• I’m guessing this is not the first time you’ve posted this (either that, or you’re a crazy fast typer!).

        Both, actually. 🙂

  2. Packets…. it takes a while. Also, the past two years, I found out the packets were available via other blogs, not because the Convention sent me an email notice. Kind of annoying.

    Read the stuff that’s free now, is my suggestion. (The Kowal is on, btw). You’ll be glad you did once you get the packet and see how much you’ve got to get through. Also, you may want to prepare yourself for certain categories: my first year I wanted to review every fiction category, so the others got the shaft. So set expectations now so that you’re not overwhelmed when the packet does arrive.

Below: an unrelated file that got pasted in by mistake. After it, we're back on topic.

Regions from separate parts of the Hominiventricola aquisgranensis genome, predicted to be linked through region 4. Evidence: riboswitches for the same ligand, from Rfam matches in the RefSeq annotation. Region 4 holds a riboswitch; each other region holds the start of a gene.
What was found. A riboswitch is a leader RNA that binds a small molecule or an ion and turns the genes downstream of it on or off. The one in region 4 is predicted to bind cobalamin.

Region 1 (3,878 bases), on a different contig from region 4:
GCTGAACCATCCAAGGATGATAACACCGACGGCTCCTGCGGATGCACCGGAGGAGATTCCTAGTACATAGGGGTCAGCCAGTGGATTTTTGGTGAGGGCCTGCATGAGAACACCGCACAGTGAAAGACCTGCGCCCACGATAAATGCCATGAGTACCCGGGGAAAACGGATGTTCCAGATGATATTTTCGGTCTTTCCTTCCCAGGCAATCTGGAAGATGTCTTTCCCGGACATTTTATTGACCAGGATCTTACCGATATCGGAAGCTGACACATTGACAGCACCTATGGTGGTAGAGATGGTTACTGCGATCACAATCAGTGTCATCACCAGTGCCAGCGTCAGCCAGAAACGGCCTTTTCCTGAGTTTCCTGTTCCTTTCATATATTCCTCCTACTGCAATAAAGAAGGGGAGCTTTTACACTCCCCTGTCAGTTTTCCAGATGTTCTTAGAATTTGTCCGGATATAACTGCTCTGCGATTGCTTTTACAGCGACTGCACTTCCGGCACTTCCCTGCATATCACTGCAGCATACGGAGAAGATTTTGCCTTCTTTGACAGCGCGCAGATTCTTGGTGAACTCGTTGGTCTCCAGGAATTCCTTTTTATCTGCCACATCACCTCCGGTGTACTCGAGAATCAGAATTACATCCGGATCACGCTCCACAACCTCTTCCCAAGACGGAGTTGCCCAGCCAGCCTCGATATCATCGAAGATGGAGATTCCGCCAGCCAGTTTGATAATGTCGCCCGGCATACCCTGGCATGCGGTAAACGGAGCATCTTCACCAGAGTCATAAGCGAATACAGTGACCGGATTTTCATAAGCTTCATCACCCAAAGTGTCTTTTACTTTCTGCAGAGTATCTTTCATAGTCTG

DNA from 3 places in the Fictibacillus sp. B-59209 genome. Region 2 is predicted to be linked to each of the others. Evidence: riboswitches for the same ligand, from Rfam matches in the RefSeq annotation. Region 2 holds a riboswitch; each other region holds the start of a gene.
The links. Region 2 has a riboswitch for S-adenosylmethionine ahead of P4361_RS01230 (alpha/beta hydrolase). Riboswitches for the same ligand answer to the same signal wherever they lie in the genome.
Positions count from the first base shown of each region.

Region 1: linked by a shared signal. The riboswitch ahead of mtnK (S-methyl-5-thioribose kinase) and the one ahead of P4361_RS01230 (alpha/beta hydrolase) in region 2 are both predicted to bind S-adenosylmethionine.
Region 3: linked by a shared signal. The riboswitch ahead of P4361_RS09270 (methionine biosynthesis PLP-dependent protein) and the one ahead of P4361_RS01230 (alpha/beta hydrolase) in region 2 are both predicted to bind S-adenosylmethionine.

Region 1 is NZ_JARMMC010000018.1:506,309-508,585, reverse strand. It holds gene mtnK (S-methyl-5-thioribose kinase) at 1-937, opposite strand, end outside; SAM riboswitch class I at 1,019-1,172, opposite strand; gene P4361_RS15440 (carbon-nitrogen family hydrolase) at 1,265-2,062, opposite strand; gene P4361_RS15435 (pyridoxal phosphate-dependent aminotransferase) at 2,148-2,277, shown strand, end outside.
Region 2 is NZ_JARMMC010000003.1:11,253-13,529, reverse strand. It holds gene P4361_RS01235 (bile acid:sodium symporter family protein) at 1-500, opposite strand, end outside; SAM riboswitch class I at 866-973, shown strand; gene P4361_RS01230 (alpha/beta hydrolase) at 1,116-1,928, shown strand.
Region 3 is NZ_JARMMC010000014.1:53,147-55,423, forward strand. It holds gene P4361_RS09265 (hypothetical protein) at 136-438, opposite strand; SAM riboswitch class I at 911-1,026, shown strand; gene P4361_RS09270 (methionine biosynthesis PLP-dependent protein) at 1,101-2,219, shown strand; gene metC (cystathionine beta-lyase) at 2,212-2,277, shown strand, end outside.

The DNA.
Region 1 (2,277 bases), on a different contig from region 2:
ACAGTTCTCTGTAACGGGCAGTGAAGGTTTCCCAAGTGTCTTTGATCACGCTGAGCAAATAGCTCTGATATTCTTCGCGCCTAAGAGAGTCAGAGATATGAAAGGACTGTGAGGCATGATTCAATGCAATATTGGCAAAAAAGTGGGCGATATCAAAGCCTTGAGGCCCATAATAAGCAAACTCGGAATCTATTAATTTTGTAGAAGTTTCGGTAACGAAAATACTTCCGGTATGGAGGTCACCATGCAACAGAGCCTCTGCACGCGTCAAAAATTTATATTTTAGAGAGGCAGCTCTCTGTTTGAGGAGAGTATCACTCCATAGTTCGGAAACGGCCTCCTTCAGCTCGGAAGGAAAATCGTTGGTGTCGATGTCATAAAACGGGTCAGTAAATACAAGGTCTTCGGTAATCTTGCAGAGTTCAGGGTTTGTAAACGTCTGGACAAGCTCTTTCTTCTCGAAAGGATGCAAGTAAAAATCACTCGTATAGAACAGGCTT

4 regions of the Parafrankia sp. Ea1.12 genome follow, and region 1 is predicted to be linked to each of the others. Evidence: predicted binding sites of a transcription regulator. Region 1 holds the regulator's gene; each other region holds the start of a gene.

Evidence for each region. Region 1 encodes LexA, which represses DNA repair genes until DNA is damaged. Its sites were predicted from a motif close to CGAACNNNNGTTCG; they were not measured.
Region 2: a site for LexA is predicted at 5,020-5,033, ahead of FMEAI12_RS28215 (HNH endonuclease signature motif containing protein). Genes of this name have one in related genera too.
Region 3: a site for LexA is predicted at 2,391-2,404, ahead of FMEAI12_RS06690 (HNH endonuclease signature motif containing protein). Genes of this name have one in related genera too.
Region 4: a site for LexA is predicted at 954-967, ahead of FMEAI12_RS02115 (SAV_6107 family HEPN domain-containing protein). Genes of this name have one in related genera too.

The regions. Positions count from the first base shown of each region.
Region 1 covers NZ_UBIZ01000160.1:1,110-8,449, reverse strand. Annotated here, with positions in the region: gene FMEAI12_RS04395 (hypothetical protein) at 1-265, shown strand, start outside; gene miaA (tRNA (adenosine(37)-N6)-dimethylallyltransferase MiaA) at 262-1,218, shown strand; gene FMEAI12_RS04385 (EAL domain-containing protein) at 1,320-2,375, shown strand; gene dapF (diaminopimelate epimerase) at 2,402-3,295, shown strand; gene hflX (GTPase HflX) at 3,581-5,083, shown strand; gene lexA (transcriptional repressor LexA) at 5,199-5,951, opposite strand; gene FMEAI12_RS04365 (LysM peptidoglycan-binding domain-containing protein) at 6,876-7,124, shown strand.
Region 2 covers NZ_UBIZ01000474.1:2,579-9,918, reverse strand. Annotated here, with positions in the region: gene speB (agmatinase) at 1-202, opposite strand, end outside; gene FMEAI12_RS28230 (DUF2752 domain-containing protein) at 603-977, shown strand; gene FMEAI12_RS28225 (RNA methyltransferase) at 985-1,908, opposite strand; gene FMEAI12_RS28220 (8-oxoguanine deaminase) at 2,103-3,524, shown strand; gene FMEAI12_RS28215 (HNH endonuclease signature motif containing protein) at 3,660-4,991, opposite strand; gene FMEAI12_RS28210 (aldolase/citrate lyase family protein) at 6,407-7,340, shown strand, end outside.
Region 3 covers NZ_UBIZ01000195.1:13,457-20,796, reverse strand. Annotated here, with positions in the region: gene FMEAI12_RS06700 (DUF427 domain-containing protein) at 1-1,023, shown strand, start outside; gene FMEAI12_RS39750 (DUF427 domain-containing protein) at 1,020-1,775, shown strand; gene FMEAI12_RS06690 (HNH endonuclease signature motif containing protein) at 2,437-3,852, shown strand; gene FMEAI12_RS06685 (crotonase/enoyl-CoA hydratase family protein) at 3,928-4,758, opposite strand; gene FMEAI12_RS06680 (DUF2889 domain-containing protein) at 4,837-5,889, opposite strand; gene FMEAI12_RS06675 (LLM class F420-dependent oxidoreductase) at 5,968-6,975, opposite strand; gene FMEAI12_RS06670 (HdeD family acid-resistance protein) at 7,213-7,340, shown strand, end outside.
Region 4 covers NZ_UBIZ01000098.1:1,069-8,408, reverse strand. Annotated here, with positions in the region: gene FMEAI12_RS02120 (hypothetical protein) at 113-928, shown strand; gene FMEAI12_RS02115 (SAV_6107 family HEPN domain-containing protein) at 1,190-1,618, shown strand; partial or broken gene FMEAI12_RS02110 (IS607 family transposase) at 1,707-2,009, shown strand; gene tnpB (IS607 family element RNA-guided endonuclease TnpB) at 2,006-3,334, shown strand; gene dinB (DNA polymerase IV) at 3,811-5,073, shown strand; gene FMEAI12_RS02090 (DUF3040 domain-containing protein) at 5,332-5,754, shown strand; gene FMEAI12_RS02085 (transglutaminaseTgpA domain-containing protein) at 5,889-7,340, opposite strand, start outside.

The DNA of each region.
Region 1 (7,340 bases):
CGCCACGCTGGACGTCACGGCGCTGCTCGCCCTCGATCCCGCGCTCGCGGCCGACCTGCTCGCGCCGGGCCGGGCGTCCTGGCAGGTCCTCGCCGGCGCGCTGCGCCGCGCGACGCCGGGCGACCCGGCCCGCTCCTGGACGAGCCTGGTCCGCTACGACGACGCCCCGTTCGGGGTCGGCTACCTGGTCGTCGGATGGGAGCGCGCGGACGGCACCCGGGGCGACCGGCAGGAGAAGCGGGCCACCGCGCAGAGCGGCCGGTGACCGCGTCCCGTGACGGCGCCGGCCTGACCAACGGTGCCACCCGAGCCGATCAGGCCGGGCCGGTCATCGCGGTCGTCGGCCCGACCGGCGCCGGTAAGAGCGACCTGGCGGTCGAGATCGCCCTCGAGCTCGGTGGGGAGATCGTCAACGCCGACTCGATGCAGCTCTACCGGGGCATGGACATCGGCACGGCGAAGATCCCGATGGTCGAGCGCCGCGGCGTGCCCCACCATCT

Also, be prepared for some of the fiction nominees to NOT be compatible for your electronic reading device: last year, the nominees for Best Novel that I had to read were the ones that ended up not in the packet at all except for PDF, which doesn’t work on my Kindle. Well, PDFs can be READ on a Kindle, but it’s really super-awkward for me, so I ended up buying those books anyway.

    But yeah, I won’t be able to read the Jordan series. And I’m not interested in the Correia, which was the weird nomination for me, but who knows? Sometimes, the hallmark of a great book is whether new readers can come to it and still see it as a great book without the background, you know? I don’t think Stross will be an issue, based on what I know of that series. I think it’s meant to be a contained story, though I don’t know that for sure.